Mental Health Could Be Affected By Social Isolation, Shows Study

    December 3, 2012

A new study suggests that isolation can result in reduced production of myelin – a protective nerve fiber – and could contribute to developing mental illness.

Myelin acts as an “insulating material” around the areas of nerve cells that send impulses to other nerve cells. Production of the fiber is controlled by nerve cells called oligodendrocytes, but is lost in diseases such as multiple sclerosis. Abnormal myelin has, in other studies, been linked to mental illnesses including autism, anxiety, schizophrenia, and depression.

The study, published in the journal Nature neuroscience, showed that mice who were deprived of social contact had reduced myelin production. Researchers stated this demonstrates that formation of oligodendrocytes is affected by environmental changes.

“We knew that a lack of social interaction early in life impacted myelination in young animals but were unsure if these changes would persist in adulthood,” said Dr. Patrizia Casaccia, who led the study and is chief of the Center of Excellence for Myelin Repair at the Friedman Brain Institute at the Mount Sinai School of Medicine. “Social isolation of adult mice causes behavioral and structural changes in neurons, but this is the first study to show that it causes myelin dysfunction as well.”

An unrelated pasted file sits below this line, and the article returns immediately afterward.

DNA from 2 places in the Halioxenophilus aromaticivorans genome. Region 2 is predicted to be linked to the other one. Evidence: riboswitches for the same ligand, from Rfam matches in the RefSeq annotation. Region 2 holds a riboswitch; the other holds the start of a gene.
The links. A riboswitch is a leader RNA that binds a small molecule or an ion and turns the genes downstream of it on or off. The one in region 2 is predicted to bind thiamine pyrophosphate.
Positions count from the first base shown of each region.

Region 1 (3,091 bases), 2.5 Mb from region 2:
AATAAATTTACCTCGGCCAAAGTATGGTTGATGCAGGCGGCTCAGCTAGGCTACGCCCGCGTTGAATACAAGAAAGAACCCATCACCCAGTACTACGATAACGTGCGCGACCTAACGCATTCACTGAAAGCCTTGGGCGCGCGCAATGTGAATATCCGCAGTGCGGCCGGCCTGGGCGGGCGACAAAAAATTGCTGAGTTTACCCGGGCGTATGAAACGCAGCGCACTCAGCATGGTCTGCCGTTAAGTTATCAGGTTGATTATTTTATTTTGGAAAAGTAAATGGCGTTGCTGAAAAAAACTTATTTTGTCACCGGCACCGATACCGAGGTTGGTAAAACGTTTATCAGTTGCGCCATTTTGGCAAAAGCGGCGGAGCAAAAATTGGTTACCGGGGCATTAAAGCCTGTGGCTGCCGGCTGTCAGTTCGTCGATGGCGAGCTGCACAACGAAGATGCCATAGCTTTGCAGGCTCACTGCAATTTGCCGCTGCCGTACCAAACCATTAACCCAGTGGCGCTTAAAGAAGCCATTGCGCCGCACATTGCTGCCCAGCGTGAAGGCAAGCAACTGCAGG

After observing the myelin drop in the mice, the researchers re-introduced them into a social group. Within four weeks, the social withdrawal symptoms were reversed.

“Our study demonstrates that oligodendrocytes generate new myelin as a way to respond to environmental stimuli, and that myelin production is significantly reduced in social isolation,” said Casaccia. “Abnormalities occur in people with psychiatric conditions characterized by social withdrawal. Other disorders characterized by myelin loss, such as MS, often are associated with depression. Our research emphasizes the importance of maintaining a socially stimulating environment in these instances.”